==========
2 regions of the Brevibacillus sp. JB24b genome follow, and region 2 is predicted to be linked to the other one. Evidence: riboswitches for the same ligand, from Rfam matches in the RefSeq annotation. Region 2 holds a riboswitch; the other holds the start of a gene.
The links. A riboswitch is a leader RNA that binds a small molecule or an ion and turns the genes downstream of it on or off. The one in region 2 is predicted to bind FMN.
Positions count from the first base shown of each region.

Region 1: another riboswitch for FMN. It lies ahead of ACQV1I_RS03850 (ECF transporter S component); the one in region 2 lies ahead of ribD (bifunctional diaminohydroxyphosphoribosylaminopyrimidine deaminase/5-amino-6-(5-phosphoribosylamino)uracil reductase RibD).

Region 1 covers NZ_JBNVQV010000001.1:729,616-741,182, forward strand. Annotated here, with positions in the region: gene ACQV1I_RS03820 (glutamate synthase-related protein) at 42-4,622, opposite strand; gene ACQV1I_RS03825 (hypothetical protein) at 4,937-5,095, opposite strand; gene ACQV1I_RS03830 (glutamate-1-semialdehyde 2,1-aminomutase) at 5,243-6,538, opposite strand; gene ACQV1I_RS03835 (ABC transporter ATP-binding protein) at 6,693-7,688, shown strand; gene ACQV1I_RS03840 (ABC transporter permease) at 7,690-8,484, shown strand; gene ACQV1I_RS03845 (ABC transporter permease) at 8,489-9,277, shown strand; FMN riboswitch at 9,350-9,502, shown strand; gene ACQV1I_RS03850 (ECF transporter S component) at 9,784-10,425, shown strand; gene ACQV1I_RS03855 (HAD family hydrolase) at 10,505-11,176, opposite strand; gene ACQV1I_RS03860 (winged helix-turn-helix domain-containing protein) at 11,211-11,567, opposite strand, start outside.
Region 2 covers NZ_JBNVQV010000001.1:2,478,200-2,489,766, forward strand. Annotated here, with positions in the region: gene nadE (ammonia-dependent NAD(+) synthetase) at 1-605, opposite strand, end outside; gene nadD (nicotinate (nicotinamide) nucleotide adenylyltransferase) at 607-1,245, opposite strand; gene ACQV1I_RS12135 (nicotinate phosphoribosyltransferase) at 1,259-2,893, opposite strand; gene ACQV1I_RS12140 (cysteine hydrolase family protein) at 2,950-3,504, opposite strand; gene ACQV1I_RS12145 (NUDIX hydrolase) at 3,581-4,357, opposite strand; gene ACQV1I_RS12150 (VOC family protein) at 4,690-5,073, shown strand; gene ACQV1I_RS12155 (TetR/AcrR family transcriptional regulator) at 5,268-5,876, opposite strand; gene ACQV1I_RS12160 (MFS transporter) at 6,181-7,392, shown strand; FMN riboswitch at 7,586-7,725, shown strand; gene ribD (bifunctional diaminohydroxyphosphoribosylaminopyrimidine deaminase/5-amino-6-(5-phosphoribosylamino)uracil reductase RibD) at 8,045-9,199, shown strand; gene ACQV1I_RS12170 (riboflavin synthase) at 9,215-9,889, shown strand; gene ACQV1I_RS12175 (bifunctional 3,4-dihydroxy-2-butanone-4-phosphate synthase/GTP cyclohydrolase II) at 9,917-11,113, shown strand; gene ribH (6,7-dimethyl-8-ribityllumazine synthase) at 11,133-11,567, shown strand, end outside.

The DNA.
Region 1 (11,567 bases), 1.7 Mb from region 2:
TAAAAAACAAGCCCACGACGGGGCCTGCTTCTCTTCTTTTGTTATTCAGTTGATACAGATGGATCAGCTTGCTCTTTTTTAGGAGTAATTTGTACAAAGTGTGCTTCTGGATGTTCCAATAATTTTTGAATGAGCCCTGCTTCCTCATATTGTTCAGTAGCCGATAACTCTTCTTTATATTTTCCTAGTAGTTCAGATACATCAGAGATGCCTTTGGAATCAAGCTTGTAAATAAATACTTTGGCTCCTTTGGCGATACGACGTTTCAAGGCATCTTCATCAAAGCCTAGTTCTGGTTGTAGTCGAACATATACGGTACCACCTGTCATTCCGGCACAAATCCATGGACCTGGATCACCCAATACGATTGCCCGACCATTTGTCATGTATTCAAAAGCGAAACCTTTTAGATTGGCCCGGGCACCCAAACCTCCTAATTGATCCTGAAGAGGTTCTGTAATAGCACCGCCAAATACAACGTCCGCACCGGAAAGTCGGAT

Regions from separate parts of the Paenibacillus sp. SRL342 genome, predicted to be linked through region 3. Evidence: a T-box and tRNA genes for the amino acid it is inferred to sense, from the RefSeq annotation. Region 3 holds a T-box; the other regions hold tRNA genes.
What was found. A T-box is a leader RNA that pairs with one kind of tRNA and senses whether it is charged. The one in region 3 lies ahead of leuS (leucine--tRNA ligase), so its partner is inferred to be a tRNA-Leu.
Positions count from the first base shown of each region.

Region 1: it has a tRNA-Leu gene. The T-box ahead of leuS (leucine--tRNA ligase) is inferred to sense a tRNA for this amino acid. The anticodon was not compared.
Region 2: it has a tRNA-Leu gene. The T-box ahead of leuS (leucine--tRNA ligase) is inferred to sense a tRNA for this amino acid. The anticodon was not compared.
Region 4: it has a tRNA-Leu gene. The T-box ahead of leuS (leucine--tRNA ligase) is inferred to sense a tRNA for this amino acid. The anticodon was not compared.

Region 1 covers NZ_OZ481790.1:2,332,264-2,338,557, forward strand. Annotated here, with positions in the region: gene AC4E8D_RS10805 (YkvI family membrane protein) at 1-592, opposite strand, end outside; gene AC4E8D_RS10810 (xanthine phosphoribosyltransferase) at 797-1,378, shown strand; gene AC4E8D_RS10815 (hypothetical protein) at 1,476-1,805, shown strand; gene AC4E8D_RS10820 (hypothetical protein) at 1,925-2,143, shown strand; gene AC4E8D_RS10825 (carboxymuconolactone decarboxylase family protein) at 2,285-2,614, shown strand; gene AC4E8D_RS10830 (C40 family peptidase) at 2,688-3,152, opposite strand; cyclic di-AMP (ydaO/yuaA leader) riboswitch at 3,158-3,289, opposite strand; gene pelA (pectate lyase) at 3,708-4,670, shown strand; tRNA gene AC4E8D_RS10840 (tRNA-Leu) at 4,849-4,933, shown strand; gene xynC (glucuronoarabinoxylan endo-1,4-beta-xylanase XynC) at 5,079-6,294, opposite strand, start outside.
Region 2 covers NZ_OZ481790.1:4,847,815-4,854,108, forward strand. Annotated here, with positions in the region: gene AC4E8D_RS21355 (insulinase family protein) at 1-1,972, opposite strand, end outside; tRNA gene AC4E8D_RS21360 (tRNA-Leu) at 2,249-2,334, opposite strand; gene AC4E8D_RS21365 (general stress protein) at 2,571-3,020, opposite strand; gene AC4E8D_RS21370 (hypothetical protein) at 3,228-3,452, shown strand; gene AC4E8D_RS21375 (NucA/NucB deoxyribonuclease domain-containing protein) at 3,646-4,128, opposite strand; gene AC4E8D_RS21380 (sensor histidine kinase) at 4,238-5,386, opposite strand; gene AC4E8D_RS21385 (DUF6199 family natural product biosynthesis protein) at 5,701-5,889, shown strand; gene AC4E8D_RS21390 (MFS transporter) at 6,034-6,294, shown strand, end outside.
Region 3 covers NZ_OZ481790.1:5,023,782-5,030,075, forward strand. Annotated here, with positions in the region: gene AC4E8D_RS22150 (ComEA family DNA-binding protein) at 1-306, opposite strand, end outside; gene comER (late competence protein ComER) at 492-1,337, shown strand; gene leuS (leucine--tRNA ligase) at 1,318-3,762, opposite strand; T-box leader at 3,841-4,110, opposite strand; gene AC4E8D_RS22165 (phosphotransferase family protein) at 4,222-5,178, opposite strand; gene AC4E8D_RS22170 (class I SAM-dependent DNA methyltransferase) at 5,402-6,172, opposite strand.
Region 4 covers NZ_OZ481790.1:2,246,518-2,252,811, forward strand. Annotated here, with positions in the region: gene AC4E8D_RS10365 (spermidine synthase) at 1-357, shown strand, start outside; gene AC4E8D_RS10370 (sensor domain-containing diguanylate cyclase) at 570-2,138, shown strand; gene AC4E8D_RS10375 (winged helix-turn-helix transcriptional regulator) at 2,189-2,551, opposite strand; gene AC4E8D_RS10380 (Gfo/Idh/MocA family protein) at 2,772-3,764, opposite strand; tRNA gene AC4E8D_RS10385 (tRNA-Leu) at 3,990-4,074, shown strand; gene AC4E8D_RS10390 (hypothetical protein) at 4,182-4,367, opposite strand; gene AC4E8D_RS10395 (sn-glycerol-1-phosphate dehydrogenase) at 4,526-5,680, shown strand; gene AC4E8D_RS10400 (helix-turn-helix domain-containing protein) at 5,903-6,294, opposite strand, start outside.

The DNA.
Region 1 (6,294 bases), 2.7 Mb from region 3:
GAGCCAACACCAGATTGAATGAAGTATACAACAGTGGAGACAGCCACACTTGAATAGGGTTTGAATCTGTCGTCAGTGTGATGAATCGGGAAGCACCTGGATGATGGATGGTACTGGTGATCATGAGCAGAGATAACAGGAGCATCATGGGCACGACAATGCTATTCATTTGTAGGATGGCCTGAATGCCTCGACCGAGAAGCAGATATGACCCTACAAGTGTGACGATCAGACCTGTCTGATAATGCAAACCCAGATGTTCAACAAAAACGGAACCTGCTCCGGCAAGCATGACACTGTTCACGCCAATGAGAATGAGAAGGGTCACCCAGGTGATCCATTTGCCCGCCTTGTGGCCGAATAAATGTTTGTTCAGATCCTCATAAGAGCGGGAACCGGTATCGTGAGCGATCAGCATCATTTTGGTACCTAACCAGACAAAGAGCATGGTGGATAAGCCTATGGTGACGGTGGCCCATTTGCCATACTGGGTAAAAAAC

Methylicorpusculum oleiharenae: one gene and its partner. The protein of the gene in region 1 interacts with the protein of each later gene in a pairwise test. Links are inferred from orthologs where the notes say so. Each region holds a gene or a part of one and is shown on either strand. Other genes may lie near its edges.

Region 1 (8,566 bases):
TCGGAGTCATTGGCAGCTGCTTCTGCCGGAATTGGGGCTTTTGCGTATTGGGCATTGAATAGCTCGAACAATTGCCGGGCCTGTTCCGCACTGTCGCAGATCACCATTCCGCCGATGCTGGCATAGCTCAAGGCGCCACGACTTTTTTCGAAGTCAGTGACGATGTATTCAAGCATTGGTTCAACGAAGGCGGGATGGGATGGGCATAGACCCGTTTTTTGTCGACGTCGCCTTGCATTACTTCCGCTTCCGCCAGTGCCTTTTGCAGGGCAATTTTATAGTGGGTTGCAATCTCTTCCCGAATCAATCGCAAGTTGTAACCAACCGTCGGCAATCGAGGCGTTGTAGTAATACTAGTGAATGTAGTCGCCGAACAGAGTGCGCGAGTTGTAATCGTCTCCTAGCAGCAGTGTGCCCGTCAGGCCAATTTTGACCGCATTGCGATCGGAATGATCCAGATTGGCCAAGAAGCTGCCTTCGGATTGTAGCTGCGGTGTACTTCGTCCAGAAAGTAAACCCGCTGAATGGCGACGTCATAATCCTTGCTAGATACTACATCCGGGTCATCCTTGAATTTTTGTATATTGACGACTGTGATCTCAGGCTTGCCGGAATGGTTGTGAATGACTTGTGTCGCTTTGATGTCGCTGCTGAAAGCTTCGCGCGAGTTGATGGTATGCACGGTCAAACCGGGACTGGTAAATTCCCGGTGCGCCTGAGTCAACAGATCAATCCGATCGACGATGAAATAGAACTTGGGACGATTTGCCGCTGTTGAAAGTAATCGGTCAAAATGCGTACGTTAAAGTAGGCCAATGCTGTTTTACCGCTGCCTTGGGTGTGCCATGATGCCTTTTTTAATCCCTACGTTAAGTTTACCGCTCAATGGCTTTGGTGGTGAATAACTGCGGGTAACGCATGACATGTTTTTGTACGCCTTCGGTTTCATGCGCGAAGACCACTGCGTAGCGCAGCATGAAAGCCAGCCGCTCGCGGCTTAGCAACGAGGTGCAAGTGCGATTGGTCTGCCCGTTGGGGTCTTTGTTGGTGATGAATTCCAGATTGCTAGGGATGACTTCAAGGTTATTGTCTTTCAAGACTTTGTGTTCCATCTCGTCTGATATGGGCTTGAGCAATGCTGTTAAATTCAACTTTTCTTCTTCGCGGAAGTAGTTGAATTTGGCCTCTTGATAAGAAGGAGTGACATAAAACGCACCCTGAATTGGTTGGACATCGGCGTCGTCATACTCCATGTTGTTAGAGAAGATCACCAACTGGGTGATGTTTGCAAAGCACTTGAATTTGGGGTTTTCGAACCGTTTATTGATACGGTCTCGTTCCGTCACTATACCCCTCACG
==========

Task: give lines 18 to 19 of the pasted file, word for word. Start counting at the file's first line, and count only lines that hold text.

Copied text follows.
Region 3 covers NZ_OZ481790.1:5,023,782-5,030,075, forward strand. Annotated here, with positions in the region: gene AC4E8D_RS22150 (ComEA family DNA-binding protein) at 1-306, opposite strand, end outside; gene comER (late competence protein ComER) at 492-1,337, shown strand; gene leuS (leucine--tRNA ligase) at 1,318-3,762, opposite strand; T-box leader at 3,841-4,110, opposite strand; gene AC4E8D_RS22165 (phosphotransferase family protein) at 4,222-5,178, opposite strand; gene AC4E8D_RS22170 (class I SAM-dependent DNA methyltransferase) at 5,402-6,172, opposite strand.
Region 4 covers NZ_OZ481790.1:2,246,518-2,252,811, forward strand. Annotated here, with positions in the region: gene AC4E8D_RS10365 (spermidine synthase) at 1-357, shown strand, start outside; gene AC4E8D_RS10370 (sensor domain-containing diguanylate cyclase) at 570-2,138, shown strand; gene AC4E8D_RS10375 (winged helix-turn-helix transcriptional regulator) at 2,189-2,551, opposite strand; gene AC4E8D_RS10380 (Gfo/Idh/MocA family protein) at 2,772-3,764, opposite strand; tRNA gene AC4E8D_RS10385 (tRNA-Leu) at 3,990-4,074, shown strand; gene AC4E8D_RS10390 (hypothetical protein) at 4,182-4,367, opposite strand; gene AC4E8D_RS10395 (sn-glycerol-1-phosphate dehydrogenase) at 4,526-5,680, shown strand; gene AC4E8D_RS10400 (helix-turn-helix domain-containing protein) at 5,903-6,294, opposite strand, start outside.